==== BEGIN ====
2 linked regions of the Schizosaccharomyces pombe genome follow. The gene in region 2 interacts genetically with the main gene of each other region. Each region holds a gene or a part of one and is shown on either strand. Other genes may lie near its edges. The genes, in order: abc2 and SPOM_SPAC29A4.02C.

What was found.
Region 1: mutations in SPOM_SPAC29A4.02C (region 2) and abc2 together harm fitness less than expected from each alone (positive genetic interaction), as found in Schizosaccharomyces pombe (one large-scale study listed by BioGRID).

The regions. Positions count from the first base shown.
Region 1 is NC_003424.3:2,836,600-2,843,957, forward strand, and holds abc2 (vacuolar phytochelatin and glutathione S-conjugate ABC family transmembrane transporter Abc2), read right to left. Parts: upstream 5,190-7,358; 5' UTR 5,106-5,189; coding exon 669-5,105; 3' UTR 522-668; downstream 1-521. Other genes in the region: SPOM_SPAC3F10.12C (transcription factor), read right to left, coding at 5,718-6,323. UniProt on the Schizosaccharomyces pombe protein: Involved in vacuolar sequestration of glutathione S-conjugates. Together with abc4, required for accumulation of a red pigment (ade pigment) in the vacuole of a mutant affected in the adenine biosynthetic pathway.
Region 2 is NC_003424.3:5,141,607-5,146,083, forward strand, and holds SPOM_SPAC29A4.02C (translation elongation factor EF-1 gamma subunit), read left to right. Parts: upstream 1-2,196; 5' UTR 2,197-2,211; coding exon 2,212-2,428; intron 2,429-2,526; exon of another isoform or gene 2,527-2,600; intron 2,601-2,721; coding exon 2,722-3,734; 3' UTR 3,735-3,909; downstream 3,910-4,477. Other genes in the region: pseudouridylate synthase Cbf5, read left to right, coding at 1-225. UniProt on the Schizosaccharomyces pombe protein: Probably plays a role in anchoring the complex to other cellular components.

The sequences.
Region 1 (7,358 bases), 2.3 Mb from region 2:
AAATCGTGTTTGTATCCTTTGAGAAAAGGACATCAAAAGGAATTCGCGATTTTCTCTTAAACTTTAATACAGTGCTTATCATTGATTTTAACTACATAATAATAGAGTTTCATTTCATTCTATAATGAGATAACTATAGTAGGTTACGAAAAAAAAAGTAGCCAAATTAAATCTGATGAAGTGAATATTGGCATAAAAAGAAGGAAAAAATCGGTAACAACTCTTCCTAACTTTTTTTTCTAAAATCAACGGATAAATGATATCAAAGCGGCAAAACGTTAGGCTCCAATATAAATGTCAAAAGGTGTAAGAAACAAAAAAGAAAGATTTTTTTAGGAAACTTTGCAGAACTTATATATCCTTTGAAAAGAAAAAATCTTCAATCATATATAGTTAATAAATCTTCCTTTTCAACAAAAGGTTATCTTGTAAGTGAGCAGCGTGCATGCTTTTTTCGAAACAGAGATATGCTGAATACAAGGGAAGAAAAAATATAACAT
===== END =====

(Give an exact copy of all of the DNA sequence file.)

2 linked regions of the Schizosaccharomyces pombe genome follow. The gene in region 2 interacts genetically with the main gene of each other region. Each region holds a gene or a part of one and is shown on either strand. Other genes may lie near its edges. The genes, in order: abc2 and SPOM_SPAC29A4.02C.

What was found.
Region 1: mutations in SPOM_SPAC29A4.02C (region 2) and abc2 together harm fitness less than expected from each alone (positive genetic interaction), as found in Schizosaccharomyces pombe (one large-scale study listed by BioGRID).

The regions. Positions count from the first base shown.
Region 1 is NC_003424.3:2,836,600-2,843,957, forward strand, and holds abc2 (vacuolar phytochelatin and glutathione S-conjugate ABC family transmembrane transporter Abc2), read right to left. Parts: upstream 5,190-7,358; 5' UTR 5,106-5,189; coding exon 669-5,105; 3' UTR 522-668; downstream 1-521. Other genes in the region: SPOM_SPAC3F10.12C (transcription factor), read right to left, coding at 5,718-6,323. UniProt on the Schizosaccharomyces pombe protein: Involved in vacuolar sequestration of glutathione S-conjugates. Together with abc4, required for accumulation of a red pigment (ade pigment) in the vacuole of a mutant affected in the adenine biosynthetic pathway.
Region 2 is NC_003424.3:5,141,607-5,146,083, forward strand, and holds SPOM_SPAC29A4.02C (translation elongation factor EF-1 gamma subunit), read left to right. Parts: upstream 1-2,196; 5' UTR 2,197-2,211; coding exon 2,212-2,428; intron 2,429-2,526; exon of another isoform or gene 2,527-2,600; intron 2,601-2,721; coding exon 2,722-3,734; 3' UTR 3,735-3,909; downstream 3,910-4,477. Other genes in the region: pseudouridylate synthase Cbf5, read left to right, coding at 1-225. UniProt on the Schizosaccharomyces pombe protein: Probably plays a role in anchoring the complex to other cellular components.

The sequences.
Region 1 (7,358 bases), 2.3 Mb from region 2:
AAATCGTGTTTGTATCCTTTGAGAAAAGGACATCAAAAGGAATTCGCGATTTTCTCTTAAACTTTAATACAGTGCTTATCATTGATTTTAACTACATAATAATAGAGTTTCATTTCATTCTATAATGAGATAACTATAGTAGGTTACGAAAAAAAAAGTAGCCAAATTAAATCTGATGAAGTGAATATTGGCATAAAAAGAAGGAAAAAATCGGTAACAACTCTTCCTAACTTTTTTTTCTAAAATCAACGGATAAATGATATCAAAGCGGCAAAACGTTAGGCTCCAATATAAATGTCAAAAGGTGTAAGAAACAAAAAAGAAAGATTTTTTTAGGAAACTTTGCAGAACTTATATATCCTTTGAAAAGAAAAAATCTTCAATCATATATAGTTAATAAATCTTCCTTTTCAACAAAAGGTTATCTTGTAAGTGAGCAGCGTGCATGCTTTTTTCGAAACAGAGATATGCTGAATACAAGGGAAGAAAAAATATAACAT